• H: So while Rygel, D’Argo, and Zhaan fight over which planet they’re going to go to using the map, NamTar injects Aeryn with Pilot’s DNA, which starts to convert her into a Pilot. Then it’s revealed that NamTar himself has taken bits and pieces of other species’ DNA, giving himself all the best traits. Which… let’s just say, as an evolutionary biologist, I rather object to how this is depicted.
  • S: I’d say it’s entirely consistent with what I’ve learned about evolutionary biology from Star Trek and Doctor Who. Peri got turned into a bird once:
    I assume that scientist and NamTar went to the same graduate program.
  • H: Even if you suspend disbelief on the science, it raises questions about the extent of genetic engineering on sentient races in this part of the galaxy. If it’s that easy, there should be armies of soldiers with ridiculous unstoppable powers. Er, traits.
  • S: Putting aside worldbuilding and scientific concerns--
  • H: What other kinds of concerns are there?!
  • S: Story! I didn’t find that this whole subplot did much for me. It was more goofy than interesting, and I admired their attempt to get pathos out of Aeryn’s forced mutation, but I didn’t think it really worked. The heart of this episode was the stuff on the ship with the Zhaan/Rygel/D’Argo dispute about where Moya would go, even if the logistics of that don’t make much sense as we discussed.
  • H: I thought their fights/arguments were interesting. Each of them very clearly would put their own interests above the group’s.
  • S: But is good at rationalizing it, like how D’Argo claims he would help Rygel by raising an army if they went to Luxor first.
  • H: Yeah, and he really seems to have convinced himself that’s really what he would do, even if to us--
  • S: --and Rygel--
  • H: --it seems quite unlikely that he would be able to actually pull that off.
  • S: On Star Trek you only get this kind of character conflict if alien mind control is at work, even on the shows ostensibly built around being less “nice,” like Deep Space Nine. But on Farscape it feels plausible and real that they are at odds sometimes, and I think the show manages to do it without you losing sympathy for the characters.
  • H: The very last scene underscores that nicely. D’Argo goes to Pilot, and there’s a nicely layered interaction where D’Argo doesn’t apologize (in fact, he says that given the choice again, he would act exactly the same way), but Pilot basically accepts his apology anyway. Then D’Argo shows Pilot the musical instrument he’s been crafting, and Pilot is the first one to hear him play it.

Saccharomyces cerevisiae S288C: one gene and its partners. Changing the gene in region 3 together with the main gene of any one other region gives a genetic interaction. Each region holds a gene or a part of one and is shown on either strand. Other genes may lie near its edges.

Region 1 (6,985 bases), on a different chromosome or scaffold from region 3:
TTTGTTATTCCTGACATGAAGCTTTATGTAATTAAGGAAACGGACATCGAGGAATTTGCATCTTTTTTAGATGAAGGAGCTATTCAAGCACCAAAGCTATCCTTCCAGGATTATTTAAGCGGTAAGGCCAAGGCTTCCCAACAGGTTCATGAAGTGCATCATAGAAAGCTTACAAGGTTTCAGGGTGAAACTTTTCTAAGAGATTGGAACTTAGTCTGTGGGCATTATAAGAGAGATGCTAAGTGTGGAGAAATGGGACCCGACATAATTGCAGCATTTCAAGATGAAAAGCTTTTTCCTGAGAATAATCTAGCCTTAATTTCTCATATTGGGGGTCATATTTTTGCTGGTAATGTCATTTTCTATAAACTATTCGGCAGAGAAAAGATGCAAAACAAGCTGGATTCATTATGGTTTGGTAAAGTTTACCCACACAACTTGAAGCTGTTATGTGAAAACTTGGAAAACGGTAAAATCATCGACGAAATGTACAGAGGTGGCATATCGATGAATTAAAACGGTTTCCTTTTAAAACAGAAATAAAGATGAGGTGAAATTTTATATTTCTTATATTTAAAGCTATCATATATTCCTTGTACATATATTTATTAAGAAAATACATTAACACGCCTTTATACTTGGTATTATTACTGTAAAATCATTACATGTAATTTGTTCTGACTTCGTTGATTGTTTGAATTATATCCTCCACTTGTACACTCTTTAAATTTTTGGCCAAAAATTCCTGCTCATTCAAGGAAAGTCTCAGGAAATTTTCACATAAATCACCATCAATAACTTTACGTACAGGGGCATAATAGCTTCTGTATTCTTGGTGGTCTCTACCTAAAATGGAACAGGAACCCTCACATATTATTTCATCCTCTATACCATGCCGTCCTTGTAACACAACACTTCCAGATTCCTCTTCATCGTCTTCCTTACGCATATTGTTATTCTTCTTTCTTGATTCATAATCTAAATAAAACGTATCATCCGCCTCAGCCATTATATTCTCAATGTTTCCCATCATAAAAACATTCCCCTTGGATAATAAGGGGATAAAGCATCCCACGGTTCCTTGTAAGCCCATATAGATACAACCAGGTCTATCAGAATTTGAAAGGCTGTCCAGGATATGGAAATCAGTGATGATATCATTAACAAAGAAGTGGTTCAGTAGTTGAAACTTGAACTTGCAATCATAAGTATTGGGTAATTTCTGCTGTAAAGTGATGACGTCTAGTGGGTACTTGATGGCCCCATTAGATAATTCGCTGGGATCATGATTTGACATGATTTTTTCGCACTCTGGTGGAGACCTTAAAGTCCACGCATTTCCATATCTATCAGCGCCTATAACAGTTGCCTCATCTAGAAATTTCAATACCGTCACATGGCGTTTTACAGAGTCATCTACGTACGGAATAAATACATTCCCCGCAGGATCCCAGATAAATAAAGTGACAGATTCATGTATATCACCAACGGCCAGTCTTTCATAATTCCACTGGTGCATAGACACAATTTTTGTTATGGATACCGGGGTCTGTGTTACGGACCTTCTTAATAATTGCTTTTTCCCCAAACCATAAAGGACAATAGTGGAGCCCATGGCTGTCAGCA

• S: Yeah, that was nice. Almost makes up for lopping Pilot’s arm off. (Not really.)

1x10: “They’ve Got a Secret”

  • STEVE: This one really was the bottle episode I thought “Exodus from Genesis” was going to be. All set on Moya, no actors other than the main cast (and Rygel’s barely in it), and only a tiny bit of new stuff in terms of Moya’s internal layout-- the main enemy is just lots of DRDs!
  • HAYLEY: They had to build a lot of new DRDs though.
  • S: I think there was some tv magic going on there.
  • H: Very likely. And most of them were never seen moving.
  • S: Anyway, this one came together kind of oddly, I thought. It seems like something is infecting the crew; meanwhile, thanks to trauma from an inadvertent spacewalk, D’Argo thinks Zhaan is his wife, Crichton his brother-in-law, and Rygel his son.
  • H: That stretched my suspension of disbelief-- that he would have hallucinations that intense, but essentially no physical effects of his exposure to the vacuum of space. (Even if the interactions with Rygel were pretty funny.)
  • S: Alien physiology! I liked the stuff with D’Argo, though I was unsure about it at first. Good comedy, and then later some good, character-building surprises about D’Argo’s secret (as hinted at in “Back and Back and Back to the Future”).